– Monday Muse –
Dear One, a couple of years ago, I attended the memorial service for my cousin Deanna. She was three years older than me. When I heard of her death, I tried to draw up the memories we shared, but to my dismay, the search brought up very little. So little? Really? Hadn’t we shared many childhood days together? I remember that we laughed a lot. Perhaps I was too young to make lasting memories, or maybe we just didn’t do much that was memorable?
At the memorial service, when guests were given the opportunity to share thoughts of Deanna, what was mentioned again and again was her ready smile, her laughter, and her delight in others. Ah, yes, that brought the memory of her smile back to me, and also, the sound of her laughter. It could make an ordinary afternoon…a party.
I searched further. I remembered ice skating with her, and her siblings, on a low-lying pond west of her home. I remembered using a chamber pot for the first time. Aunt Ethel, Deanna’s mother, did not want her kids to have to trek to the outhouse in the middle of the night, so she provided the nasty, but considerate, in-house option.
The chamber pot comically reminded me of what my mother had once said. Our family, while in transition from Dearborn to McBain in the early 50’s, rented a home with an outhouse. The little town had few rental options. Mom said, “My sister (Aunt Ethel) may allow a chamber pot, but there will be no such thing in this house.” And there wasn’t. That led me to a not-so-sweet, but lasting memory, the intense cold of the wooden, outhouse seat in the middle of winter. Brrrrr.
Thoughts of Mom, took me to a conversation I had written down after having asked Mother how she had faced the life to death parade of her parents, siblings, other relatives and countless friends.
“Well Sue, my mother, your grandma, lost four babies, two after I was six or seven. She was accepting of death. I learned from her that death is a part of life. Your grandma was calm about it. When your grandpa died just short of seventy years of marriage, our phone rang and your grandma simply said to me, “Pa’s gone.” He died peacefully in his sleep, in his own bed, without a hint of ill health in all of his ninety years. Your grandma never complained. I’m sure it was different when she lost her first and second babies. She had thirteen in all. But she adjusted. And so have I. And so will you.”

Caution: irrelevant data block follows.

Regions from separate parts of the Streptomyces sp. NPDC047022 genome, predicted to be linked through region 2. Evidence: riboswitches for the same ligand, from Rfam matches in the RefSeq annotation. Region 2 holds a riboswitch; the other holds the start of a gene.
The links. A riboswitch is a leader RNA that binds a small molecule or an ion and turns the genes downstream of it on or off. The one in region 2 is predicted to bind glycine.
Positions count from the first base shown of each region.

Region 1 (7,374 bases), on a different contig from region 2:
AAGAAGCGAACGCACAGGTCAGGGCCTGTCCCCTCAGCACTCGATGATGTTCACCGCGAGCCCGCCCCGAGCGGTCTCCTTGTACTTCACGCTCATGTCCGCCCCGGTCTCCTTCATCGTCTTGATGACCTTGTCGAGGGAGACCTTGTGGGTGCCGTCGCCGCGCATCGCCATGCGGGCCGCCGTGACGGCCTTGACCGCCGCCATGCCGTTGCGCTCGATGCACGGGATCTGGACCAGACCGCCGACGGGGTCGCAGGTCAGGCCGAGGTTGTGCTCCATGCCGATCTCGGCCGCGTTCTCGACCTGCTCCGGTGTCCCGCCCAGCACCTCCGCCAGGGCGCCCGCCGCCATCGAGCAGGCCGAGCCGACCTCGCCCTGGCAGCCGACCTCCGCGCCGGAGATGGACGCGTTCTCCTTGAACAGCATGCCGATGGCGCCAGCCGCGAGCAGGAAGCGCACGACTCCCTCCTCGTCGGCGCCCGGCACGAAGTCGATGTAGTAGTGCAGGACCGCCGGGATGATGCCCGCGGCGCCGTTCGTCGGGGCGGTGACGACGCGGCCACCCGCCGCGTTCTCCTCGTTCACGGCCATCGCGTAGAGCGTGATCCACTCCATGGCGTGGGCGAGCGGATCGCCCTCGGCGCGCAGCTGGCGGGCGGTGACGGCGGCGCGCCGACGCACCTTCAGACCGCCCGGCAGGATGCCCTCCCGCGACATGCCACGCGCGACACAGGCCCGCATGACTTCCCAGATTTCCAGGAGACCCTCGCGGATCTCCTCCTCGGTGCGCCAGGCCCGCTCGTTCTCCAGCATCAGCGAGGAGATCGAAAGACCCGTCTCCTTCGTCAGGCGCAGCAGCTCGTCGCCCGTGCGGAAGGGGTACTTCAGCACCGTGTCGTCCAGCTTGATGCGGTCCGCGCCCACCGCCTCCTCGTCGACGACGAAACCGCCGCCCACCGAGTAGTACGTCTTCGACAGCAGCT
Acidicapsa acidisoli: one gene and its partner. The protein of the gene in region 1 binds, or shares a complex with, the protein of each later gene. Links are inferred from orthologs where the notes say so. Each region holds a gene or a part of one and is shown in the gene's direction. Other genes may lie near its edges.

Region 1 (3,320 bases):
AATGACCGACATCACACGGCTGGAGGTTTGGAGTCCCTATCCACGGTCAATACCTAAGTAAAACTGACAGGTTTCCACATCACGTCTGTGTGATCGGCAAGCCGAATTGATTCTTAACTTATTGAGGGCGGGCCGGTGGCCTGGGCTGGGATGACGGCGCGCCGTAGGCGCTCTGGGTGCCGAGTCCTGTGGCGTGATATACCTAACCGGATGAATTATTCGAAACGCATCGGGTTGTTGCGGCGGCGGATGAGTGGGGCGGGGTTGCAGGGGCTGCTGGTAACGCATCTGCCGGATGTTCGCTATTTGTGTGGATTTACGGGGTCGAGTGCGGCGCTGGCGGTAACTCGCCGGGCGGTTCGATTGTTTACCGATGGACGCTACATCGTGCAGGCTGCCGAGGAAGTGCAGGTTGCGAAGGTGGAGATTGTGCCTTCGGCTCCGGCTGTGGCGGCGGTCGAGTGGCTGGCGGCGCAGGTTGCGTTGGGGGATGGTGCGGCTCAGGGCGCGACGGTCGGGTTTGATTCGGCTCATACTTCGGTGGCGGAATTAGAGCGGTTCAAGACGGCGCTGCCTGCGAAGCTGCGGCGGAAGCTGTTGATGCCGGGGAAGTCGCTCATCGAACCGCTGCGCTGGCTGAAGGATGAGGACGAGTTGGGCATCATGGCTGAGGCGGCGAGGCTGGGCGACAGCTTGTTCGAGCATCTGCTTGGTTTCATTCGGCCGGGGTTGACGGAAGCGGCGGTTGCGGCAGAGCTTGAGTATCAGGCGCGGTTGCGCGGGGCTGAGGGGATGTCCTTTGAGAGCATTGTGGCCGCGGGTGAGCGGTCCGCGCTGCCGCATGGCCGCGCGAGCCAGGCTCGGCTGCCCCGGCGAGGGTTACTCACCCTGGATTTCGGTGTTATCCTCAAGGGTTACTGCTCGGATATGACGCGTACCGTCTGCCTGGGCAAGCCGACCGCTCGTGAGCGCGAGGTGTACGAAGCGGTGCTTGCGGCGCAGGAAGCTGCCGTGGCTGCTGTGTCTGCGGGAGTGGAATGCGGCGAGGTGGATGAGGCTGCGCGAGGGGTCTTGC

As a kid, I remembered the morning of that call. I was at the kitchen sink, when Mom picked up the receiver near the dining room table. Although Grandma was a quiet and reserved woman, her phone voice could always be heard across the room. I clearly heard, in a factual tone, “Pa’s gone.” With those words, my mother went out the backdoor, next door to the house that would thereafter be known as Grandma’s house. I did not follow Mom. I was devastated.
Mother went on. “When I was a young girl and my Aunt Jessie died, I pleaded to stay home, far from the funeral. The horses and wagon, filled to overflowing, left without me. I was home alone. And being alone turned out to be far worse. I cried, and cried. I have never stayed home from a funeral since.”
Mother continued, “One winter day, my younger brother, your Uncle Leon, and I were visiting our neighbors, the Fox’s, when Bob Fox came up from the barn. He was screaming, “I’m dying. I’m dying. God help me I’m dying.” Leon and I took off on the run, without our coats to tell Pa to run to town to get the doctor, but when we got to the house it was empty. Some of my brothers had heard the screams, and they had already left for help. Mr. Fox laid in bed a few hours and then died. People thought it was his heart.”
Then Mom asked if I could remember the day when my Great-Uncle Percy died. “When he died helping fill a silo, people said he shouldn’t have been helping out at his old age. But Aunt Gertrude, his wife, said that it was right because, “Percy didn’t want to sit and do nothing. He was happy helping people farm.” And Sue, when your grandpa, was still working at the potato station, grading potatoes at eighty-eight, someone complained to your grandma that Grandpa would die grading those spuds. She said that if he did, he would die happy.”
Mom sighed, and added, “The funerals your dad and I attend now don’t have a lot of tears. The people that are passing have lived their lives out and it is sad, but it isn’t terrible. One of these days, well, one of these…. days … a… a… and… You will handle it. Death is a part of life, you can’t have one without the other.”
I thought about Deanna’s friends, and family, and how they spoke of her. And then I realized, that whenever they did speak of her, they lit up JUST like Deanna did. That was her legacy…a legacy of love, a rich inheritance indeed… a fine an lasting memory.
“The light of the eyes rejoices the heart, and good
news refreshes the bones.” Proverbs 15:30 ESV
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